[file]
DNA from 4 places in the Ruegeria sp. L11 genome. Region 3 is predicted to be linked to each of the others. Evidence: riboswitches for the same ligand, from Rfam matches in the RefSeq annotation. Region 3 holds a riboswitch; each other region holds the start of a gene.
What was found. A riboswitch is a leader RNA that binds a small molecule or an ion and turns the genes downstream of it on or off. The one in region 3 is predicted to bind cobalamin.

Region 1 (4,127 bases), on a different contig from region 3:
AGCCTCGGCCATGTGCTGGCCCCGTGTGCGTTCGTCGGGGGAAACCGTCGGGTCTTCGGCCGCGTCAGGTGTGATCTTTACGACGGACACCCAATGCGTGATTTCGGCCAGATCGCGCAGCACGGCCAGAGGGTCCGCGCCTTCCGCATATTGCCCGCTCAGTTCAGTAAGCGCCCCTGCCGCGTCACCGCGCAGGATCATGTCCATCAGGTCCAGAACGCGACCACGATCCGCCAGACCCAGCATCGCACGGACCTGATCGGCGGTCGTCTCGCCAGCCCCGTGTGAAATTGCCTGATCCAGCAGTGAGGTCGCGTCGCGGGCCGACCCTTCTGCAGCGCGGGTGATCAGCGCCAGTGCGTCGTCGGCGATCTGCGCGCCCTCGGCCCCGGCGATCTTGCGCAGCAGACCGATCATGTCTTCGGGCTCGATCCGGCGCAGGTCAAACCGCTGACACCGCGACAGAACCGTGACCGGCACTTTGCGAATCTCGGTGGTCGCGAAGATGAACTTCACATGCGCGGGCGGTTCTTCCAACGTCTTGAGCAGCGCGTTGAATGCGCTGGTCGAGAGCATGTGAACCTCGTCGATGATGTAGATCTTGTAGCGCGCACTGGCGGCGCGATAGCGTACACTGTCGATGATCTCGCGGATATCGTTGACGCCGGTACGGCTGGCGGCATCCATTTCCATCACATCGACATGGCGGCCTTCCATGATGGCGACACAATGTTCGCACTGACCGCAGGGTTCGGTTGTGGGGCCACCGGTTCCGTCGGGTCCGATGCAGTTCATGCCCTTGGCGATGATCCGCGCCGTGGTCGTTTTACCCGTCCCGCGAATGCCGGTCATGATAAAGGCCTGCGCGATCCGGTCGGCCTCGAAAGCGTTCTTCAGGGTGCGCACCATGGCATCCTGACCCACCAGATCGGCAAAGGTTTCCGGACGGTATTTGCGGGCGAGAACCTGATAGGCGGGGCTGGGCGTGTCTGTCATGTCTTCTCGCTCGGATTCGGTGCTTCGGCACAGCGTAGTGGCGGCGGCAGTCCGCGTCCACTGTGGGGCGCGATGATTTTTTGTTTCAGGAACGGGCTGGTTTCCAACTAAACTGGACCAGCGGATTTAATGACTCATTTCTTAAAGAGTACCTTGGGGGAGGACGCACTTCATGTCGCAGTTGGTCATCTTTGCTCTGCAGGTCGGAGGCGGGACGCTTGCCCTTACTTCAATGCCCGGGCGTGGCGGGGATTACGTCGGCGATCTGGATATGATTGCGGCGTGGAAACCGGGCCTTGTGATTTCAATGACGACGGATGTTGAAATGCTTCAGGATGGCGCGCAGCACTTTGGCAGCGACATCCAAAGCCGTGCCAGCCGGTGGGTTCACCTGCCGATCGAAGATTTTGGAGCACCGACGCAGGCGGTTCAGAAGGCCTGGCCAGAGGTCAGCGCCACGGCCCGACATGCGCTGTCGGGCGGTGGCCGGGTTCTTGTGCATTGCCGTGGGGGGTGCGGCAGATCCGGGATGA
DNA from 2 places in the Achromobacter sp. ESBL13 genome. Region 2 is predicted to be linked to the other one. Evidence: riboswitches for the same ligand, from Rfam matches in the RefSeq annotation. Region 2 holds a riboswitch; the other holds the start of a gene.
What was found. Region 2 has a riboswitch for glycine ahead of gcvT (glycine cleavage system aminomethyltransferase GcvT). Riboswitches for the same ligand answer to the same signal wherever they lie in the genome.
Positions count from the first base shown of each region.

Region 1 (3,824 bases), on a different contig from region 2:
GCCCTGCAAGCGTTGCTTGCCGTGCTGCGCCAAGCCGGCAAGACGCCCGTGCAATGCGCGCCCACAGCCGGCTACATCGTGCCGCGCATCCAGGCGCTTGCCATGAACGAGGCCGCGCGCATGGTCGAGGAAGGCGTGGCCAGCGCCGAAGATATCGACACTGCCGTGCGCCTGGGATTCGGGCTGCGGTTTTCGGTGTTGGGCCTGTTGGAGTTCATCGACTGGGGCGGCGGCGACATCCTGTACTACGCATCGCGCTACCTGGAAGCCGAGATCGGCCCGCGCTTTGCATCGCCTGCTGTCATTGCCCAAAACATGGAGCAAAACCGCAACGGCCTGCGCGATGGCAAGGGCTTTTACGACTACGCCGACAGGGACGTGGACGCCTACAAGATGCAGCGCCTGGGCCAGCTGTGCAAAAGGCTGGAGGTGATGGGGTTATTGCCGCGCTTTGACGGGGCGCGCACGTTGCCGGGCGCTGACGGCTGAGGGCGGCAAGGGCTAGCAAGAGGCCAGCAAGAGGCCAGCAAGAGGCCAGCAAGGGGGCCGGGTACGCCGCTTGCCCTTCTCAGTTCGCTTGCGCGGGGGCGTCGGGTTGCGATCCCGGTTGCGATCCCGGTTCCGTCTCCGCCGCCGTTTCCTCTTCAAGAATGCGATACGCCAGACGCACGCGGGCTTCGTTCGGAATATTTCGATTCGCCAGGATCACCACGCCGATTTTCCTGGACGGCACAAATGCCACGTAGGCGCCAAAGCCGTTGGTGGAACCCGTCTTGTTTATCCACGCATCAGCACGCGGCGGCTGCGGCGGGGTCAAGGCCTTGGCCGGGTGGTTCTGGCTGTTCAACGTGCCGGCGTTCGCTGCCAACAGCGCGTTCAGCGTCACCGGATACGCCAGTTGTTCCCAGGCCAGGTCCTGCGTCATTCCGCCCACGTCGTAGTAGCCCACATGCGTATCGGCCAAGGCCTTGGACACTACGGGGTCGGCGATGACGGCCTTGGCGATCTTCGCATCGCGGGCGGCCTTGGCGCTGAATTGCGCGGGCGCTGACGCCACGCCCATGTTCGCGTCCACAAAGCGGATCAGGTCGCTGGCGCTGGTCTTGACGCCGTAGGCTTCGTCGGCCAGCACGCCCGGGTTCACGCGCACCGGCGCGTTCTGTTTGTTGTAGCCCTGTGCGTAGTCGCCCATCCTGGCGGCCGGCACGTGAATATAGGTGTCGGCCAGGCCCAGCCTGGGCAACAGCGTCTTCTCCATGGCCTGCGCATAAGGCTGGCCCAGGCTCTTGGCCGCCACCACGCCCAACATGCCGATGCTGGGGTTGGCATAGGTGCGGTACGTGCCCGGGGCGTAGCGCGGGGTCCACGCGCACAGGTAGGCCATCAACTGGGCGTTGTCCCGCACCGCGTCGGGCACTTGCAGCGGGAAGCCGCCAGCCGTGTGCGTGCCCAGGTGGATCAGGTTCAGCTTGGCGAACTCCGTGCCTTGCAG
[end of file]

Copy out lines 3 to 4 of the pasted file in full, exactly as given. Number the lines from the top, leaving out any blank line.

Region 1 (4,127 bases), on a different contig from region 3:
AGCCTCGGCCATGTGCTGGCCCCGTGTGCGTTCGTCGGGGGAAACCGTCGGGTCTTCGGCCGCGTCAGGTGTGATCTTTACGACGGACACCCAATGCGTGATTTCGGCCAGATCGCGCAGCACGGCCAGAGGGTCCGCGCCTTCCGCATATTGCCCGCTCAGTTCAGTAAGCGCCCCTGCCGCGTCACCGCGCAGGATCATGTCCATCAGGTCCAGAACGCGACCACGATCCGCCAGACCCAGCATCGCACGGACCTGATCGGCGGTCGTCTCGCCAGCCCCGTGTGAAATTGCCTGATCCAGCAGTGAGGTCGCGTCGCGGGCCGACCCTTCTGCAGCGCGGGTGATCAGCGCCAGTGCGTCGTCGGCGATCTGCGCGCCCTCGGCCCCGGCGATCTTGCGCAGCAGACCGATCATGTCTTCGGGCTCGATCCGGCGCAGGTCAAACCGCTGACACCGCGACAGAACCGTGACCGGCACTTTGCGAATCTCGGTGGTCGCGAAGATGAACTTCACATGCGCGGGCGGTTCTTCCAACGTCTTGAGCAGCGCGTTGAATGCGCTGGTCGAGAGCATGTGAACCTCGTCGATGATGTAGATCTTGTAGCGCGCACTGGCGGCGCGATAGCGTACACTGTCGATGATCTCGCGGATATCGTTGACGCCGGTACGGCTGGCGGCATCCATTTCCATCACATCGACATGGCGGCCTTCCATGATGGCGACACAATGTTCGCACTGACCGCAGGGTTCGGTTGTGGGGCCACCGGTTCCGTCGGGTCCGATGCAGTTCATGCCCTTGGCGATGATCCGCGCCGTGGTCGTTTTACCCGTCCCGCGAATGCCGGTCATGATAAAGGCCTGCGCGATCCGGTCGGCCTCGAAAGCGTTCTTCAGGGTGCGCACCATGGCATCCTGACCCACCAGATCGGCAAAGGTTTCCGGACGGTATTTGCGGGCGAGAACCTGATAGGCGGGGCTGGGCGTGTCTGTCATGTCTTCTCGCTCGGATTCGGTGCTTCGGCACAGCGTAGTGGCGGCGGCAGTCCGCGTCCACTGTGGGGCGCGATGATTTTTTGTTTCAGGAACGGGCTGGTTTCCAACTAAACTGGACCAGCGGATTTAATGACTCATTTCTTAAAGAGTACCTTGGGGGAGGACGCACTTCATGTCGCAGTTGGTCATCTTTGCTCTGCAGGTCGGAGGCGGGACGCTTGCCCTTACTTCAATGCCCGGGCGTGGCGGGGATTACGTCGGCGATCTGGATATGATTGCGGCGTGGAAACCGGGCCTTGTGATTTCAATGACGACGGATGTTGAAATGCTTCAGGATGGCGCGCAGCACTTTGGCAGCGACATCCAAAGCCGTGCCAGCCGGTGGGTTCACCTGCCGATCGAAGATTTTGGAGCACCGACGCAGGCGGTTCAGAAGGCCTGGCCAGAGGTCAGCGCCACGGCCCGACATGCGCTGTCGGGCGGTGGCCGGGTTCTTGTGCATTGCCGTGGGGGGTGCGGCAGATCCGGGATGA